Naomi Wolf has created quite a stir by alleging that Harold Bloom sexually harassed her when she was an undergraduate at Yale twenty years ago. Bloom has called it a “vicious lie.” There’s no way for me to assess the validity of the claim itself, but I must say I agree wholeheartedly with Camile Paglia on this:
“I just feel itÃ¢€™s indecent that if Naomi Wolf did not have the courage to pursue the matter at the time, or in the 1990Ã¢€™s, and put her own reputation on the line, then to bring all of this down on a man who is in his 70Ã¢€™s and has health problemsÃ¢€”who has become a culture hero to readers in the humanities around the worldÃ¢€”to drag him into a Ã¢€˜he said/she saidÃ¢€™ scenario so late in the game, to me demonstrates a lack of proportion and a basic sense of fair play,” said Ms. Paglia, who is professor of humanities and media studies at the University of the Arts in Philadelphia, where she said she helped institute that universityÃ¢€™s sexual-harassment policies in the 1980s.
“At the beginning of the 90Ã¢€™s, people said, Ã¢€˜Oh, Naomi Wolf, this great thinker,Ã¢€™” said Ms. Paglia. “But what sheÃ¢€™s managed to do in 10 years is marginalize herself as a chronicler of teenage angst. She doesnÃ¢€™t want to leave that magic island when she was the ripening teenager. How many times do we have to relive Naomi WolfÃ¢€™s growing up? How many books, how many articles, Naomi, are you going to impose on us so we have to be dragged back to your teenage-heartbreak years? This is regressive! ItÃ¢€™s childish! Move on! Move on! Get on to menopause next!”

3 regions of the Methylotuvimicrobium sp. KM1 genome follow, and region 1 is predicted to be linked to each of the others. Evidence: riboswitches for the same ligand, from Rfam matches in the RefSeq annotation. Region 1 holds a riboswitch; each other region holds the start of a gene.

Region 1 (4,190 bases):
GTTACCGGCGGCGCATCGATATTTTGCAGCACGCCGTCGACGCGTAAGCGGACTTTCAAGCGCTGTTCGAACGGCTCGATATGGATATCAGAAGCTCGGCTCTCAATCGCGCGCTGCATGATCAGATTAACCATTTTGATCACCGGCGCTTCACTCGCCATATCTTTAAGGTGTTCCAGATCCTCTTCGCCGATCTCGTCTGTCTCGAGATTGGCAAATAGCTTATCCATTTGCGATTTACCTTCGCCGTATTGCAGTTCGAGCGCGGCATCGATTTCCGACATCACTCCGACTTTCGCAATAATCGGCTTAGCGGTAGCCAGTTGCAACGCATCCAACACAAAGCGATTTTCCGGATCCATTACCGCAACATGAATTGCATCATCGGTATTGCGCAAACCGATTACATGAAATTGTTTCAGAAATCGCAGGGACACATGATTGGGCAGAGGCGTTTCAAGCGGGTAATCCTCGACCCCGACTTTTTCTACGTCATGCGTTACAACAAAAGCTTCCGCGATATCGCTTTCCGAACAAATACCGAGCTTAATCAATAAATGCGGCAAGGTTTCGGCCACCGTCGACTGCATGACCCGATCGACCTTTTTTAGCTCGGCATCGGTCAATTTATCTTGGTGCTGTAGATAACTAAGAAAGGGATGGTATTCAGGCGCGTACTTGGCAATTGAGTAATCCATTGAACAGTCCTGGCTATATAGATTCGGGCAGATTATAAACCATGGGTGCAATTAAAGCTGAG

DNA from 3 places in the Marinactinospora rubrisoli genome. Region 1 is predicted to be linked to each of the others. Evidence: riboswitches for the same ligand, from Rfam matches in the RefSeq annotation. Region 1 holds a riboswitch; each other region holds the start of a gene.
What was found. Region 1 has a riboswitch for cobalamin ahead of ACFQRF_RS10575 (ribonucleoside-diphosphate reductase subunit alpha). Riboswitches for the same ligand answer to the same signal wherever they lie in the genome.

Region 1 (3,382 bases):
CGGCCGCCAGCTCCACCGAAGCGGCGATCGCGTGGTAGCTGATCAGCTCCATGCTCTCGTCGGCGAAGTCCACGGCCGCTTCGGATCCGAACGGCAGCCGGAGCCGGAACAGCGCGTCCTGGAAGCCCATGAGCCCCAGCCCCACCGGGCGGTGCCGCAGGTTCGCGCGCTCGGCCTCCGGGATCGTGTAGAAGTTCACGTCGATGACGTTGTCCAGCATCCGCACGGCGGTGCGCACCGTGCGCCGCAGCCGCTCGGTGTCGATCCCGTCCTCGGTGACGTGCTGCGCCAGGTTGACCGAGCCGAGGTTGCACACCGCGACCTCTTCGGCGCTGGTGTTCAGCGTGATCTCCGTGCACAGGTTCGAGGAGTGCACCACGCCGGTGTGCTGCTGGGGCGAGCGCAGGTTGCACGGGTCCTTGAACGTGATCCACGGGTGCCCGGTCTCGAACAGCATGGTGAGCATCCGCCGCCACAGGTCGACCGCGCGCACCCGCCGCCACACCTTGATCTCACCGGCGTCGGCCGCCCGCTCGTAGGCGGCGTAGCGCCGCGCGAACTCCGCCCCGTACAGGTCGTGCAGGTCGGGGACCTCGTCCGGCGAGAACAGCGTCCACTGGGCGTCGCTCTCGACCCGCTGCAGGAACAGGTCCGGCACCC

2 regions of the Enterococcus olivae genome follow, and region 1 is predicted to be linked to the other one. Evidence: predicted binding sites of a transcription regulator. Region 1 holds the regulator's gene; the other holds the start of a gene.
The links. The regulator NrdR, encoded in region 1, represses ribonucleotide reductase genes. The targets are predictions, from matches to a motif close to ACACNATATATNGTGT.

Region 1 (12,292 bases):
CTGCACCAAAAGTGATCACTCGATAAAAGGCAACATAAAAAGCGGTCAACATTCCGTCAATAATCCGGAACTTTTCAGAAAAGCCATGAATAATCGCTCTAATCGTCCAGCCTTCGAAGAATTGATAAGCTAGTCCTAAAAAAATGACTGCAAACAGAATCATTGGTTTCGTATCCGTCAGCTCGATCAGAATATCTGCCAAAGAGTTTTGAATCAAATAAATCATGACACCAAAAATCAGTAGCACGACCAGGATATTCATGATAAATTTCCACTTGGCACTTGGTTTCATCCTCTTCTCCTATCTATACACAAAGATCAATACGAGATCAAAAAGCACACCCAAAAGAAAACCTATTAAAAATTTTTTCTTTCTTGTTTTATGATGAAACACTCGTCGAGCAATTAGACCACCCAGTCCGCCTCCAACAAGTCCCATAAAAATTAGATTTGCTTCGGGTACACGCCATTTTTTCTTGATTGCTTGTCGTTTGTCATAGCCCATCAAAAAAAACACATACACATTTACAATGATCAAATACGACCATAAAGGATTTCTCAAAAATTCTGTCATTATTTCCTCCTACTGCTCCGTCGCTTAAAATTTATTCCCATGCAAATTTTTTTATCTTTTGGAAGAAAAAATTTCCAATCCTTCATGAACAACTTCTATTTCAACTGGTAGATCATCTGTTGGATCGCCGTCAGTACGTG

Quite right. Wolf has managed to go on to a Rhodes Scholarship, several best-selling schlock books, and garnering princely sums as Al Gore’s fashion adviser. It’s time to give the Little Miss Victim shtick a rest.
Via Andrew Sullivan